Since the 1990s, American artist Kara Walker has crafted large-scale works that challenge historical narratives and myths about the Antebellum South and the Civil War era. Her works often relate to and evoke the history of racial terror. Walker has noted: “There are facts and experiences at the root of most race issues—hard to get to, but there—around which layers of hyperbole and fiction grow. It’s often impossible to know what actually happened, historically speaking, but it can feel necessary to knock those descriptions around.” Walker creates novel and nuanced reconstructions of this era using traditional paper-based techniques. Works on view in this gallery, for instance, incorporate reproductions of late 19th-century periodicals, and contemporary silkscreened images emulate traditional cut-paper silhouettes.
During the summer of 2017, in the midst of racially charged confrontations that gripped the national consciousness, Walker undertook another ambitious project that culminated in an exhibition anchored by several monumental drawings. U.S.A. Idioms, on display here, was part of that exhibition. The collage drawing—recently acquired by the Harvard Art Museums—is emblematic of Walker’s visual language in this moment. The repetition of branches and body parts is marked by underlying instability. Flags are tethered loosely to bandaged limbs. A woman hangs, tenuously, from a fettered branch. Bodies risk toppling at every turn.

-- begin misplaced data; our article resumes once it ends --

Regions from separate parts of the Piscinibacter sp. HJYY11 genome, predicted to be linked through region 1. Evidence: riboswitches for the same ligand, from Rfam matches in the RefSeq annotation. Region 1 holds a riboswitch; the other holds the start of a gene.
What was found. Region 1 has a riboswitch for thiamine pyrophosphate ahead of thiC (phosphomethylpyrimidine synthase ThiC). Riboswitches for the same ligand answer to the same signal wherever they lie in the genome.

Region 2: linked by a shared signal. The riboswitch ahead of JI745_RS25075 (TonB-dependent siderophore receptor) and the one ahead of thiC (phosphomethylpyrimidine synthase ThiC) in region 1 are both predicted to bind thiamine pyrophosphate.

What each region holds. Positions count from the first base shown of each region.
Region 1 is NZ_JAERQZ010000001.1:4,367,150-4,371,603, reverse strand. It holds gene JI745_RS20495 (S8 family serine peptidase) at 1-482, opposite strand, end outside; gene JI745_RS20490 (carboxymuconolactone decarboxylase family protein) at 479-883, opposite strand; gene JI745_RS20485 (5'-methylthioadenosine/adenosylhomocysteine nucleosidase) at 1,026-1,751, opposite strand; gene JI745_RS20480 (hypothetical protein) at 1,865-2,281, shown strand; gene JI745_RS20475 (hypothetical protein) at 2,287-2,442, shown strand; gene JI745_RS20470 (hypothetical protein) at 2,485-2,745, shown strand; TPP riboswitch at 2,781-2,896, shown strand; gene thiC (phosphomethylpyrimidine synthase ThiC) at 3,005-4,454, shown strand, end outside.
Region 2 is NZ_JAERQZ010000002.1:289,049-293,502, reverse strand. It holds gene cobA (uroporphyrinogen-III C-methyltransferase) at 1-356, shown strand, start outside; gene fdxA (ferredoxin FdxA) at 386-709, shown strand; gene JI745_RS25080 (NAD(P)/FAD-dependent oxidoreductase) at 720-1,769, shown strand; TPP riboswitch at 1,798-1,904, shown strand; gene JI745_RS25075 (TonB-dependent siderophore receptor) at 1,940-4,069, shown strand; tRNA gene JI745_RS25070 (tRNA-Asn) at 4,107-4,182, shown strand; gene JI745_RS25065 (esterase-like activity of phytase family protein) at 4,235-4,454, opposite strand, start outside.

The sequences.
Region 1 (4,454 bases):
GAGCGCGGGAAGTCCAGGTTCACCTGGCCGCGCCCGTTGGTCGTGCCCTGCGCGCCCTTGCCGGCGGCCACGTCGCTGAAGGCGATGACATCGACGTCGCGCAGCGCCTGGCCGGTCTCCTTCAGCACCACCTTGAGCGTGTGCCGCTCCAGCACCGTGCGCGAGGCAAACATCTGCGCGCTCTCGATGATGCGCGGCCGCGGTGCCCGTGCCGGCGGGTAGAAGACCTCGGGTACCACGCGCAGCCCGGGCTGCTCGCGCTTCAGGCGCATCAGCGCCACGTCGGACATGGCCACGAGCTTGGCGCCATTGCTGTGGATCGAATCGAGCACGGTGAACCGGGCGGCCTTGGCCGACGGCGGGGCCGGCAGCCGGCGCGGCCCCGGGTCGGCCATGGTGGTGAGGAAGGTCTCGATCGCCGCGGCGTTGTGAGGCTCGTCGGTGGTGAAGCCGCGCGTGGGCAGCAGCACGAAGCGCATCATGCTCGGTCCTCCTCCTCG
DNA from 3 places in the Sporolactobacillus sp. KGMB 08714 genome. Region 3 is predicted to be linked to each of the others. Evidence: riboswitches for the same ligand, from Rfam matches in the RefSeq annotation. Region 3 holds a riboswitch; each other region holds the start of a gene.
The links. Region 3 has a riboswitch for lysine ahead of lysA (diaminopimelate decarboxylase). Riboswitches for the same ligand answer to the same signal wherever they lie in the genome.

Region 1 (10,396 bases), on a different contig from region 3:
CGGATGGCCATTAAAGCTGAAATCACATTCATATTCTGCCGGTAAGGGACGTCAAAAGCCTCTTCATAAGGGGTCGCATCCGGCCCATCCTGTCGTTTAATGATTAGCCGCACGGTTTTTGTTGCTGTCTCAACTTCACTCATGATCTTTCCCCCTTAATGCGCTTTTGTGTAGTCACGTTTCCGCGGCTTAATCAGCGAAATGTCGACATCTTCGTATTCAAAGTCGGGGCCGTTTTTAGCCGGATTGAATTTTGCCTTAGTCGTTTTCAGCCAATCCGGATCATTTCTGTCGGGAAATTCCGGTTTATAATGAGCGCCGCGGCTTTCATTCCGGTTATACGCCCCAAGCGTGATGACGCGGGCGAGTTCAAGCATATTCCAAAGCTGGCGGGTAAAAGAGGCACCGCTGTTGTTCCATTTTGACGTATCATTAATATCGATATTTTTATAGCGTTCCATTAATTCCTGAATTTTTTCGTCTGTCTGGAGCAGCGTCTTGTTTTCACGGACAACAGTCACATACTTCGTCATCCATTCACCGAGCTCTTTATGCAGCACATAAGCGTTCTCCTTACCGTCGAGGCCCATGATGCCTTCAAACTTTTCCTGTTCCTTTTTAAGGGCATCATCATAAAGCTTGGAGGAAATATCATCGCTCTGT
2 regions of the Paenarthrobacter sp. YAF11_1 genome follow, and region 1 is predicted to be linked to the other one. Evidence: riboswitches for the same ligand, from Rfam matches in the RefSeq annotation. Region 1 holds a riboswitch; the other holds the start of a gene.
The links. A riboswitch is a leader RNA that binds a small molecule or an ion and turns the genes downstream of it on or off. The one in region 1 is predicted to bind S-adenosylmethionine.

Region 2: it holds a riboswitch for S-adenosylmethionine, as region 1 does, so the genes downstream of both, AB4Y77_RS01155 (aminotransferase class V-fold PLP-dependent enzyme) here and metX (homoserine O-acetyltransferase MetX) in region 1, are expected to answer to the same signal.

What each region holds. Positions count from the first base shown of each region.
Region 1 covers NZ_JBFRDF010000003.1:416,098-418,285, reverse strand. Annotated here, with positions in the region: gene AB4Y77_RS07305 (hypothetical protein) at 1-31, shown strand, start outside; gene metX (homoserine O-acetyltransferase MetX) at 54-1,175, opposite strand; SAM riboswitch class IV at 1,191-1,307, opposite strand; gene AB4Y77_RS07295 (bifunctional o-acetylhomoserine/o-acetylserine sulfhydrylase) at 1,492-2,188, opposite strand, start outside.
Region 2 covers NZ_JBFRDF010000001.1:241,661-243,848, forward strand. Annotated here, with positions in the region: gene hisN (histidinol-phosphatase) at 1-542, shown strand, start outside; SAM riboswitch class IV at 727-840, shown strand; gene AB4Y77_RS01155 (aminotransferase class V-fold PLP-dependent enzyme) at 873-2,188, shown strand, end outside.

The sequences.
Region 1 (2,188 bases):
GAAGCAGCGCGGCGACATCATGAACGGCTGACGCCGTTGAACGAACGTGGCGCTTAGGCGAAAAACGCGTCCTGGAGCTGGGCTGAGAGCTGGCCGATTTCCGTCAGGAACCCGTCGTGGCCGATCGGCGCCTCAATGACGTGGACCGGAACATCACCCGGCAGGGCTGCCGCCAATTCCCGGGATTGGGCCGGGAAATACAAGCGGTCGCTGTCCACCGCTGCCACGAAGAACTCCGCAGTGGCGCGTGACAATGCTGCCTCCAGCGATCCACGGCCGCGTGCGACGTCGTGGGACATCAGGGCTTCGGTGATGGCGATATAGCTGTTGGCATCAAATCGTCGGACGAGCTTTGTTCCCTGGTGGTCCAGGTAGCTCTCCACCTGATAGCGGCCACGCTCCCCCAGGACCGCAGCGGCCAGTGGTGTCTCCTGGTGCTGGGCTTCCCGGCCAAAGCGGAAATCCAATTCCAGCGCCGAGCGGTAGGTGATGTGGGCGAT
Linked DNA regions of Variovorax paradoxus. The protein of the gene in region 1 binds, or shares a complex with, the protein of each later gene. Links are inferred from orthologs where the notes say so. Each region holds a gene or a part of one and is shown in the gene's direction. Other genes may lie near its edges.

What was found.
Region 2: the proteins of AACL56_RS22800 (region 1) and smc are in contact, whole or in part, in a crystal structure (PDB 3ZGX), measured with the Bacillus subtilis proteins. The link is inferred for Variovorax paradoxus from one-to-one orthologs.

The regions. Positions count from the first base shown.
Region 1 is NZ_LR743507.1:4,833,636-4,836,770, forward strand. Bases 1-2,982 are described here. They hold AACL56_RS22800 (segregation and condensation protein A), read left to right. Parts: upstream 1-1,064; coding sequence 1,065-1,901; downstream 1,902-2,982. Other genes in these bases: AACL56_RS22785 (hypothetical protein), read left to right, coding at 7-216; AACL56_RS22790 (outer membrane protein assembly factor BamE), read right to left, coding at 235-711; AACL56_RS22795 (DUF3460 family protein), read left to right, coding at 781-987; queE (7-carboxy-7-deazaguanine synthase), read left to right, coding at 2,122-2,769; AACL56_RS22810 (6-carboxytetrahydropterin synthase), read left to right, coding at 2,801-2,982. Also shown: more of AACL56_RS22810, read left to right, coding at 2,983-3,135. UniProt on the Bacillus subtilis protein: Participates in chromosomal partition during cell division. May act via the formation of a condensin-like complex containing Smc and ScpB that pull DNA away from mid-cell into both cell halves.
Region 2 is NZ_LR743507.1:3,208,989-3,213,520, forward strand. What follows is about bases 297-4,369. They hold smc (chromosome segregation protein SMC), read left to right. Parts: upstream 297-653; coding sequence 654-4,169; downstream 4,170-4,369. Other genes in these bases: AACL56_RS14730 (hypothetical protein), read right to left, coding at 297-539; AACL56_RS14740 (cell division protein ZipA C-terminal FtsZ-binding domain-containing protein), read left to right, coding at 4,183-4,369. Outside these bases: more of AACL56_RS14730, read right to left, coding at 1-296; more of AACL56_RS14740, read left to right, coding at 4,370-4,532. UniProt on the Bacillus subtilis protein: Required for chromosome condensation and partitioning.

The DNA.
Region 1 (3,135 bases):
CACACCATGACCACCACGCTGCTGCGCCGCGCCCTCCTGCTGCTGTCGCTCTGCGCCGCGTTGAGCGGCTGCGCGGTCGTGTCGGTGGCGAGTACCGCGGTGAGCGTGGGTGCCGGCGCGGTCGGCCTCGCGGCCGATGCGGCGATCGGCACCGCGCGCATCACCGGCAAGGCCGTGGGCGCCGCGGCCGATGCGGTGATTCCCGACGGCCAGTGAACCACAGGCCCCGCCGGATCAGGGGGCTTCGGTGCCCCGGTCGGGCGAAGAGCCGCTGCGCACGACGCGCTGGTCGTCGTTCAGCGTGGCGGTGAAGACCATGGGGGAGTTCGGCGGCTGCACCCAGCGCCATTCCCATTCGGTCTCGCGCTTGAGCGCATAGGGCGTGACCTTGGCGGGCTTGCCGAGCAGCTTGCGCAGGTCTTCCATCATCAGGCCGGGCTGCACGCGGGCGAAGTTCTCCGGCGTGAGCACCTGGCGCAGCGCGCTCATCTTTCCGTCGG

Despite what may initially seem to be disjointed vignettes, these twisted, tangled, and truncated bodies are ultimately interconnected. With fluid and controlled lines that saturate the newsprint, this uncharacteristically sweeping drawing required Walker’s whole body in its making. The sketches, cut and collaged to the massive support, render a composition as powerful as that of the great murals of the early 20th century. Like an idiom that requires we divine the meaning behind the literal text, U.S.A. Idioms asks the viewer to question what underpins the chaos.